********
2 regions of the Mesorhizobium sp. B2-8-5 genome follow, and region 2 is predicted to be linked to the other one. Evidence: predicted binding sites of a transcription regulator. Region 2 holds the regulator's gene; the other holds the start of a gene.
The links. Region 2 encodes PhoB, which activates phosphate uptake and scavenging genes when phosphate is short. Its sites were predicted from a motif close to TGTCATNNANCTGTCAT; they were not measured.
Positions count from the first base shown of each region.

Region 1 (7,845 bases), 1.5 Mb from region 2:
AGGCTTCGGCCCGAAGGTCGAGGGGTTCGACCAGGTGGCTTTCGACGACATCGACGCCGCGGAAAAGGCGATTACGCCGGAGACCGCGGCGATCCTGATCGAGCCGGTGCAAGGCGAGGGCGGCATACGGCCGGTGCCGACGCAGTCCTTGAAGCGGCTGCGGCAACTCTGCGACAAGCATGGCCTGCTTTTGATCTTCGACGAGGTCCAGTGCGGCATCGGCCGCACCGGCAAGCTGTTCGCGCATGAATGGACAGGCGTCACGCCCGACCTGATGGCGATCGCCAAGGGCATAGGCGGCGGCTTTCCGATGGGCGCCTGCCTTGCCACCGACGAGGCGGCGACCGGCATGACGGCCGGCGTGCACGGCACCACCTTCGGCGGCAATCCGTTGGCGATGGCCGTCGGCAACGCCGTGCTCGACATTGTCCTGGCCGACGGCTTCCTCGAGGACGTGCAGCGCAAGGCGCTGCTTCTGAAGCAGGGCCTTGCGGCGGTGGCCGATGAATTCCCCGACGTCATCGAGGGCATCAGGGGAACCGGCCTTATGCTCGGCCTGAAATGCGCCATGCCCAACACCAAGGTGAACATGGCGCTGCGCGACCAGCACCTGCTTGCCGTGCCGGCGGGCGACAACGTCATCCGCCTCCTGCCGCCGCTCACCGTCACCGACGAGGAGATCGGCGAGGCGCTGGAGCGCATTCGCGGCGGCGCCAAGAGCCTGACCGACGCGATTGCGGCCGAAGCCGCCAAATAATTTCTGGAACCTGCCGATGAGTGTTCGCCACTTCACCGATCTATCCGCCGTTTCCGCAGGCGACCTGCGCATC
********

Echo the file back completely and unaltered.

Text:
2 regions of the Mesorhizobium sp. B2-8-5 genome follow, and region 2 is predicted to be linked to the other one. Evidence: predicted binding sites of a transcription regulator. Region 2 holds the regulator's gene; the other holds the start of a gene.
The links. Region 2 encodes PhoB, which activates phosphate uptake and scavenging genes when phosphate is short. Its sites were predicted from a motif close to TGTCATNNANCTGTCAT; they were not measured.
Positions count from the first base shown of each region.

Region 1 (7,845 bases), 1.5 Mb from region 2:
AGGCTTCGGCCCGAAGGTCGAGGGGTTCGACCAGGTGGCTTTCGACGACATCGACGCCGCGGAAAAGGCGATTACGCCGGAGACCGCGGCGATCCTGATCGAGCCGGTGCAAGGCGAGGGCGGCATACGGCCGGTGCCGACGCAGTCCTTGAAGCGGCTGCGGCAACTCTGCGACAAGCATGGCCTGCTTTTGATCTTCGACGAGGTCCAGTGCGGCATCGGCCGCACCGGCAAGCTGTTCGCGCATGAATGGACAGGCGTCACGCCCGACCTGATGGCGATCGCCAAGGGCATAGGCGGCGGCTTTCCGATGGGCGCCTGCCTTGCCACCGACGAGGCGGCGACCGGCATGACGGCCGGCGTGCACGGCACCACCTTCGGCGGCAATCCGTTGGCGATGGCCGTCGGCAACGCCGTGCTCGACATTGTCCTGGCCGACGGCTTCCTCGAGGACGTGCAGCGCAAGGCGCTGCTTCTGAAGCAGGGCCTTGCGGCGGTGGCCGATGAATTCCCCGACGTCATCGAGGGCATCAGGGGAACCGGCCTTATGCTCGGCCTGAAATGCGCCATGCCCAACACCAAGGTGAACATGGCGCTGCGCGACCAGCACCTGCTTGCCGTGCCGGCGGGCGACAACGTCATCCGCCTCCTGCCGCCGCTCACCGTCACCGACGAGGAGATCGGCGAGGCGCTGGAGCGCATTCGCGGCGGCGCCAAGAGCCTGACCGACGCGATTGCGGCCGAAGCCGCCAAATAATTTCTGGAACCTGCCGATGAGTGTTCGCCACTTCACCGATCTATCCGCCGTTTCCGCAGGCGACCTGCGCATC